NHS Digital has avoided regulatory action from the Information Commissioner’s Office over its treatment of patient data.

The ICO announced on 10 February that, after an assessment into NHS Digital and the organisation agreeing to the recommendations, “regulatory action will not be necessary at this stage”.

In April last year, the ICO criticised NHS Digital, then called the Health and Social Care Information Centre, for not honouring the wishes of patients who had opted out of sharing their records beyond direct care.

The ICO published an undertaking requiring NHS Digital to make changes to how it shared patient data. NHS Digital was obliged to honour all these opt-outs, known as “type 2”, by 19 October, 2016.

In a statement, an ICO spokesperson said: “A formal assessment by ICO good practice auditors in December identified a small amount of work to do, but the team was satisfied that the requirements of the undertaking were being met”.

“NHS Digital has agreed to the ICO’s final recommendations and, as a result, the ICO is satisfied that regulatory action will not be necessary at this stage”.

The report recommended that the wording on NHS websites is changed to clarify that NHS Digital was not honouring opt outs from January 2014 to 29 April 2016. The ICO also said NHS Digital should review educational material for organisations, to place great emphasis on honouring opt-outs.

In an addendum to the report, NHS Digital agreed to meeting these two recommendations by 18 April. The wording has already been clarified online at NHS Digital.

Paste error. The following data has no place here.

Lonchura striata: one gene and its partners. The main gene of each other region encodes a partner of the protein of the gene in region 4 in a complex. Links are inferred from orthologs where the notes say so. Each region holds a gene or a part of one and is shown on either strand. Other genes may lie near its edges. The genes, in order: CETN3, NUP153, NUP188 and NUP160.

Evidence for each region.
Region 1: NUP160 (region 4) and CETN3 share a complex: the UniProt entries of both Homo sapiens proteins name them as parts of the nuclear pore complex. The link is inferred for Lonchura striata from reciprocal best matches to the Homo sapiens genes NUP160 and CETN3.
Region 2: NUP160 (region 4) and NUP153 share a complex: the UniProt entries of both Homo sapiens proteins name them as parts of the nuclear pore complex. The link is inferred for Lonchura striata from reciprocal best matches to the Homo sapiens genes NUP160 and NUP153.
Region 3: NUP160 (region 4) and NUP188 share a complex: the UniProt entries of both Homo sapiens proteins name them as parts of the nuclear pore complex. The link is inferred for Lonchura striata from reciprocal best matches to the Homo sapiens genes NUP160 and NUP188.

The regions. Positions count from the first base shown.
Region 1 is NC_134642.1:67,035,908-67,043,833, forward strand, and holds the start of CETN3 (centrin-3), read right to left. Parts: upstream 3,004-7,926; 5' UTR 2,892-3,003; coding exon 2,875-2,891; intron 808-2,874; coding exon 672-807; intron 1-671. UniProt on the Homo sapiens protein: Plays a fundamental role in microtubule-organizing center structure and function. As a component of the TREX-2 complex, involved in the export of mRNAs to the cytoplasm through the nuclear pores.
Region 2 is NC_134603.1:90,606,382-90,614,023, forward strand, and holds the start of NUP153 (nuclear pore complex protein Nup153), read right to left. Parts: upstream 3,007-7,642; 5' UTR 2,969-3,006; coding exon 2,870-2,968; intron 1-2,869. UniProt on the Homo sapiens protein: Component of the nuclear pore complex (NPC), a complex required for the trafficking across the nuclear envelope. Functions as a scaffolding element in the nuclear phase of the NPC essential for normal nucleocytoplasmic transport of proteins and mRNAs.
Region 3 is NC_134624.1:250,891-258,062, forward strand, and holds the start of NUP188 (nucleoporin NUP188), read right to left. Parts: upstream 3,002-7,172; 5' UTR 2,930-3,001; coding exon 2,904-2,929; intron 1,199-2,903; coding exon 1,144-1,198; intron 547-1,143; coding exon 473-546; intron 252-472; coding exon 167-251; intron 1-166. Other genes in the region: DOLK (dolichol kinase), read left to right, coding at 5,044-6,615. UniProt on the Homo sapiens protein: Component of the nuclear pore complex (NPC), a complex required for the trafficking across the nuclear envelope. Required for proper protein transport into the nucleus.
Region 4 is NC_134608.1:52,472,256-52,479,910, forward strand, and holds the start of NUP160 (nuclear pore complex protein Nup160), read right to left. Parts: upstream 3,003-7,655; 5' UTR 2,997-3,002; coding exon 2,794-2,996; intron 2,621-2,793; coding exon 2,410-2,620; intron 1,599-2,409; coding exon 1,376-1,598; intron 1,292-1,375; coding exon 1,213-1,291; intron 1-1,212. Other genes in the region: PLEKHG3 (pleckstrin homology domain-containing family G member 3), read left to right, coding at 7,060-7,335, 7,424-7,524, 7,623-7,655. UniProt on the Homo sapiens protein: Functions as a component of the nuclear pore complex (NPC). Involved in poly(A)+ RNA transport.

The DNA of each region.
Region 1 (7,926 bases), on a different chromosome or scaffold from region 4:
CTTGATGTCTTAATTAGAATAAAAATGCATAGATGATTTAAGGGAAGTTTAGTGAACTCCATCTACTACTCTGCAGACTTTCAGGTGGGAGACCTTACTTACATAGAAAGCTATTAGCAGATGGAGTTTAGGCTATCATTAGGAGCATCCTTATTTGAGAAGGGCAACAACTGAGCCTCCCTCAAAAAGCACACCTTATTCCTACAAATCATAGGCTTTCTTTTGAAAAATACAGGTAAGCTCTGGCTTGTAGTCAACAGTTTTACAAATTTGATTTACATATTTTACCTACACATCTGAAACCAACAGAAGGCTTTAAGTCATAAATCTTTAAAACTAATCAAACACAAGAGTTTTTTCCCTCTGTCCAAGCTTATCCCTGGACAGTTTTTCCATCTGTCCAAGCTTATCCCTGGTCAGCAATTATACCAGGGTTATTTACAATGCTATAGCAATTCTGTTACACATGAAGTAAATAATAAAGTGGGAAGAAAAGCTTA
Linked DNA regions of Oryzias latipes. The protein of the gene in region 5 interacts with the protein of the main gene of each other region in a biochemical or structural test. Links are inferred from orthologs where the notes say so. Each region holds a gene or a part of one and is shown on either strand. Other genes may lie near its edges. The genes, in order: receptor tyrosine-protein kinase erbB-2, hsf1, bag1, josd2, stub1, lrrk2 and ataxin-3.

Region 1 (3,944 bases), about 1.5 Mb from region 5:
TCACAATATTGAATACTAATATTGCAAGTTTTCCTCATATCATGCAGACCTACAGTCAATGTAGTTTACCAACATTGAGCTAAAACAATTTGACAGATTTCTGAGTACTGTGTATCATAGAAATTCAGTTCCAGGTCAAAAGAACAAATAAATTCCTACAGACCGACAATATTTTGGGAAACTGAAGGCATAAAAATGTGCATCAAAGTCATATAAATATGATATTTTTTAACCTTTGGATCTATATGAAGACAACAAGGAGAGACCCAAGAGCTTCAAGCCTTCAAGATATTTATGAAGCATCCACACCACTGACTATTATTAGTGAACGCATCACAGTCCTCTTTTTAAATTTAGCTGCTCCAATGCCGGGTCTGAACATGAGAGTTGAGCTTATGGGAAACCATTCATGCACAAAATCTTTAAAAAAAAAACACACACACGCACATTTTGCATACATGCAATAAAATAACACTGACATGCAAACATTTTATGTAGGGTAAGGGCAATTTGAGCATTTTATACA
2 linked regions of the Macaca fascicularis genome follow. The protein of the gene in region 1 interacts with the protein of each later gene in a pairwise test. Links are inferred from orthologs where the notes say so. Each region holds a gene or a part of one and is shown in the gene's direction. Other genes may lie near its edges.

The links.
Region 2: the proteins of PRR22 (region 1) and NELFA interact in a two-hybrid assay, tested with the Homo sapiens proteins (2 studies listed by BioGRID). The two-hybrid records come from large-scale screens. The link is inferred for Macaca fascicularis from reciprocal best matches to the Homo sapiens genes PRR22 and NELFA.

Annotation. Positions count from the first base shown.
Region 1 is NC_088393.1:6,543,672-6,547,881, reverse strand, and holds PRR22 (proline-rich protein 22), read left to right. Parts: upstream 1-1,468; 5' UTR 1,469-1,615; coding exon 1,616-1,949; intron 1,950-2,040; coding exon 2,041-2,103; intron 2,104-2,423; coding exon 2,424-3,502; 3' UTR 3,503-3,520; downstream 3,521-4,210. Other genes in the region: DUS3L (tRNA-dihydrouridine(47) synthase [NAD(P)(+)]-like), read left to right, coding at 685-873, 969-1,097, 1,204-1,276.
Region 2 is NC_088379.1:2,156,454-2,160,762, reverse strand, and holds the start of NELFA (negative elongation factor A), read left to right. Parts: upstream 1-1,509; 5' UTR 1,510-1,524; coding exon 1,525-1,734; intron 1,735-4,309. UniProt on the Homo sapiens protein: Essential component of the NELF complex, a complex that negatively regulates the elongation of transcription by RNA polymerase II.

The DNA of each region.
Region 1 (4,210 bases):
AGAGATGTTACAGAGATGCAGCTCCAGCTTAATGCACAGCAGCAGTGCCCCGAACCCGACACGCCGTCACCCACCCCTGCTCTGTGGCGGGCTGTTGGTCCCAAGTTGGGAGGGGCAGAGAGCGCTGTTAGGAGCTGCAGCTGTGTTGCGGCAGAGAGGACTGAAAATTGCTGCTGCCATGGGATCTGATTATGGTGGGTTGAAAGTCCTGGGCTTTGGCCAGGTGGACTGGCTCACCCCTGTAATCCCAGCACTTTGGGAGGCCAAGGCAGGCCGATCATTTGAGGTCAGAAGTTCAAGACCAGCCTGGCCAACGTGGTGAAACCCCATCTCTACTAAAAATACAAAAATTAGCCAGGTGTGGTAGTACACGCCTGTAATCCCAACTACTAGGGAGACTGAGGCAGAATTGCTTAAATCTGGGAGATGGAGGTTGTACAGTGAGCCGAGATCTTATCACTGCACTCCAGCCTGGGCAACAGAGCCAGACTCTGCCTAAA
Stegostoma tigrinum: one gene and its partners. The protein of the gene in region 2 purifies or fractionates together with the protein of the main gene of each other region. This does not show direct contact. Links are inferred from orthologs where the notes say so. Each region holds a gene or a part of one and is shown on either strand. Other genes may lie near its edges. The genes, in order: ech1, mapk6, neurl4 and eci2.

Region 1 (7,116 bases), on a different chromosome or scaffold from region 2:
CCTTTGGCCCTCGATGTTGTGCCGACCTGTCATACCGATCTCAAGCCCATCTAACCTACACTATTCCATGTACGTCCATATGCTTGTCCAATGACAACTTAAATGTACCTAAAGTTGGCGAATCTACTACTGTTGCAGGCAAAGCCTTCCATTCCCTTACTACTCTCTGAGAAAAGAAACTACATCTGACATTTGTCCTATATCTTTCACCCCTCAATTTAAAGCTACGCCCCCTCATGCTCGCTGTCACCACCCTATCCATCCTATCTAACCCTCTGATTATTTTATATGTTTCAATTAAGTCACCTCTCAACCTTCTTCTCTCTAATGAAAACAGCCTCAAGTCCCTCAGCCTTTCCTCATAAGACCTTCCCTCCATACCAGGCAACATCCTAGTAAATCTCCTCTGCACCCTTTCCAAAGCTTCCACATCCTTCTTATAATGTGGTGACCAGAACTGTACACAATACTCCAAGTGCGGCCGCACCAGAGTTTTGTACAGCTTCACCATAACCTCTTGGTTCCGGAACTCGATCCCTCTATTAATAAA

NHS Digital spokeswoman said the organisation was “respecting type 2 opt-outs robustly and consistently across all our disseminations”.

“We have met both the spirit and the letter of the Undertaking, which has now been confirmed by the ICO’s review of our response.”

In its report, the ICO said NHS Digital had contacted patients whose data was affected and established a system to uphold Type 2 objections.

In October last year, two days after the ICO’s deadline, NHS Digital said it was complying with the rules about sharing patient information. A spokeswoman said the organisation had been respecting type 2 opt-outs since 29 April, 2016.

However, a month earlier, Digital Health News reported that some patients had still not had their wishes respected as NHS Digital was chasing up organisations to destroy the data. At this point, NHS Digital had processed more than 2.6 billion records and removed 61.7 million to honour type 2 opt-outs, using a new patient system that cleans file prior to dissemination.

The opt-out was developed in response to privacy concerns about the now-defunct care.data programme, that proposed expanding the amount of patient data collected centrally and shared with third parties.

Patients have been able to use the type 2 opt-out since late 2013, with about 700,000 people requesting their health data not be shared beyond direct care.